When you’re suffering from missing teeth, you have to learn to live without many of the functions that may have been taken for granted. Simple things like eating your favorite foods can be inhibited or the mere ability to speak clearly can be compromised. But there is a way to restore your mouth and life to normal. Your implant dentist in Tyler has a reliable method available – a dental implant – but warns that its effectiveness depends on the care that you provide. Learn more about this path to restoration as you continue reading.
What is a Dental Implant?
A dental implant is a titanium post that is surgically affixed to your jawbone and acts as a replacement for the roots of your missing tooth. Because titanium is biocompatible (merges with the cells in your body), the bones in your jaw will fuse with the implant to create a sturdy foundation that no other form of restoration can match.
The procedure is typically completed in two visits and follows this schedule:
- At the first appointment, your dentist will place the implant. Following that, it will take a few months for your face and jaw to heal from the procedure. And during that time, your bone material will fuse with your post.
- When sufficient enough healing and fusing have occurred, you will then return to your dentist to have either a crown, bridge or implant-retained dentures attached to your implant(s).
What Can Hinder Your Healing or Cause Implant Failure?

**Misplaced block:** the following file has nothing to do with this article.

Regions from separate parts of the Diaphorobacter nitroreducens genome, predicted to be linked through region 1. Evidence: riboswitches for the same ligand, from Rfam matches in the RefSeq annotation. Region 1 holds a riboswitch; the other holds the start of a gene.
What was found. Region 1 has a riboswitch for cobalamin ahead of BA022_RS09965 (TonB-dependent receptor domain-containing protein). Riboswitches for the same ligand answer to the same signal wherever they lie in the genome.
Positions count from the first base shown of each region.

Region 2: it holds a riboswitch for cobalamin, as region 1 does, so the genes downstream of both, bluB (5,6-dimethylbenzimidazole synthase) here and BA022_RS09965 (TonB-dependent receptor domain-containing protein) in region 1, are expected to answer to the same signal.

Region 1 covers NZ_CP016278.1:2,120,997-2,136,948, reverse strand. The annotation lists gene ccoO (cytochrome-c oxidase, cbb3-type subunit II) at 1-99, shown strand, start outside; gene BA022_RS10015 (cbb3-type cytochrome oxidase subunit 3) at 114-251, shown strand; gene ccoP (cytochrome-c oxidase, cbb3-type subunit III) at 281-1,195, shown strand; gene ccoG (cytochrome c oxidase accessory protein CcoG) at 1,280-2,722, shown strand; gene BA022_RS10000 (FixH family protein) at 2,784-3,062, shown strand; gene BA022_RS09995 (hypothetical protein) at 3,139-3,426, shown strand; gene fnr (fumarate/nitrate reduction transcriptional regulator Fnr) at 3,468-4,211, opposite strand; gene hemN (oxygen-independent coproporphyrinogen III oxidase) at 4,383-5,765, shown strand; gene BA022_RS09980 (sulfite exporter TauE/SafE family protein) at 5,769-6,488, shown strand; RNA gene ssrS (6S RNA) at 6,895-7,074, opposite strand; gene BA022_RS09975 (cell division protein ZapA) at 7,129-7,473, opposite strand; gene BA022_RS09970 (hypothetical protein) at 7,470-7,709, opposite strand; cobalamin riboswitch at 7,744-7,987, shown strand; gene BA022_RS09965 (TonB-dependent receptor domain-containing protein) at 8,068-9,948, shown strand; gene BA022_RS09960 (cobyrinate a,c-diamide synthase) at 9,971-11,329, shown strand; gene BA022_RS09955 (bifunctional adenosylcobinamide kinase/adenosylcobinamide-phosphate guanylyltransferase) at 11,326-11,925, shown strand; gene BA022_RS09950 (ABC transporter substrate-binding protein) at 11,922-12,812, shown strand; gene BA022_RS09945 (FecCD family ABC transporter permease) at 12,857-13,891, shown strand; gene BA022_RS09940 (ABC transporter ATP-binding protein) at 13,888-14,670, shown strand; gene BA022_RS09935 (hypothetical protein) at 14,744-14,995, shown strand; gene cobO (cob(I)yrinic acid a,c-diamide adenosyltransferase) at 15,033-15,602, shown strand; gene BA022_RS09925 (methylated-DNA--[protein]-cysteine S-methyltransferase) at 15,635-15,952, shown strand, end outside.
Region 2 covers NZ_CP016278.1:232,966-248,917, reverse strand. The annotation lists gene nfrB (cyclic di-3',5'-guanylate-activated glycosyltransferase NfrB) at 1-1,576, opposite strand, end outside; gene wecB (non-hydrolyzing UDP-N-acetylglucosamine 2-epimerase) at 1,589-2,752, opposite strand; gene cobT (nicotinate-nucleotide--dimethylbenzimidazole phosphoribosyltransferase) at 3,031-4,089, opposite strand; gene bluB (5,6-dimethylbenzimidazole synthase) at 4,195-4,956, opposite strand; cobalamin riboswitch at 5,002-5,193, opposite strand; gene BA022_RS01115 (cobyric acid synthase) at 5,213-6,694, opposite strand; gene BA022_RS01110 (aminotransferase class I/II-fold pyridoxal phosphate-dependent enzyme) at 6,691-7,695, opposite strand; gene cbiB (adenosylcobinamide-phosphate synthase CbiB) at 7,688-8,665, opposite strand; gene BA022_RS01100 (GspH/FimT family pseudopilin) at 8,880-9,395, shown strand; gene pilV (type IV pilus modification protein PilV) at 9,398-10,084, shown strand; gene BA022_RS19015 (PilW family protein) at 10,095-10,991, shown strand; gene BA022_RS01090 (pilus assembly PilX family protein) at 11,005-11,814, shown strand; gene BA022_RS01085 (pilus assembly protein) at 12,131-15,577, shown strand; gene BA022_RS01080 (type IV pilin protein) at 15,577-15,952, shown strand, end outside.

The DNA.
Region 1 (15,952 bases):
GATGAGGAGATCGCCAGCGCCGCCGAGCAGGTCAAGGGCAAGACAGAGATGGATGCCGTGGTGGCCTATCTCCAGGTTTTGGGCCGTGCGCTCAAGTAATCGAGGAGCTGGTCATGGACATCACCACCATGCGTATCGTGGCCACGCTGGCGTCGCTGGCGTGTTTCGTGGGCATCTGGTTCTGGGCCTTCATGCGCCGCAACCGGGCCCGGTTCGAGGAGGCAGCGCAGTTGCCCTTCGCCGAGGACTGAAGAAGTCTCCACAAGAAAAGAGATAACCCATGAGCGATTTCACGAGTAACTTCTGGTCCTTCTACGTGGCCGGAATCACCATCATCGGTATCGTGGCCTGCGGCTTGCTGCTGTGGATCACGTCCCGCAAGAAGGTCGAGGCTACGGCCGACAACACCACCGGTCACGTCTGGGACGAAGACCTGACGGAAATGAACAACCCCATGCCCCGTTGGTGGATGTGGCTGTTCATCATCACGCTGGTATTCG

Two of the major challenges facing you after the implant surgery are as follows:
- Proper Healing and Fusing – Before your dentist in Tyler can move on to the next phase of the procedure, your face and jaw have to sufficiently heal, and the implant must fuse with your underlying bone.
- Implant Failure – After the implant process is completely done, including the attachment of a permanent fixture, the health of your mouth plays a major role in its longevity. If the environment becomes toxic, the chances of your implant failing increase exponentially.
Both aspects of the dental implant procedure are dependent on getting an adequate supply of oxygen from the blood that permeates the gums. If you smoke or chew tobacco, though, the chemicals released will create a toxic environment, restricting the vital flow of healthy, oxygen carrying red blood cells. In essence, you will be re-creating the same situation that led to the demise of your oral health, caused tooth loss and required a dental implant to restore your function.
Once you receive your new lease on dental wellness, it’s a great chance to turn over a new leaf. You can start by practicing better oral hygiene, which includes brushing and flossing your teeth at least twice a day. Another great new habit to adopt is to start visiting your dentist semi-annually for cleanings and checkups to monitor the health of your mouth, teeth and gums.
So to regain the life that you once thought was lost, just reach out to your oral expert today!
About the Author
Dr. Keith O. Gerber earned his DDS degree from Baylor College of Dentistry. An affiliate of the American Dental Association and other professional organizations, Dr. Gerber practices at Gentle Dental Care and can be reached for more information through his website.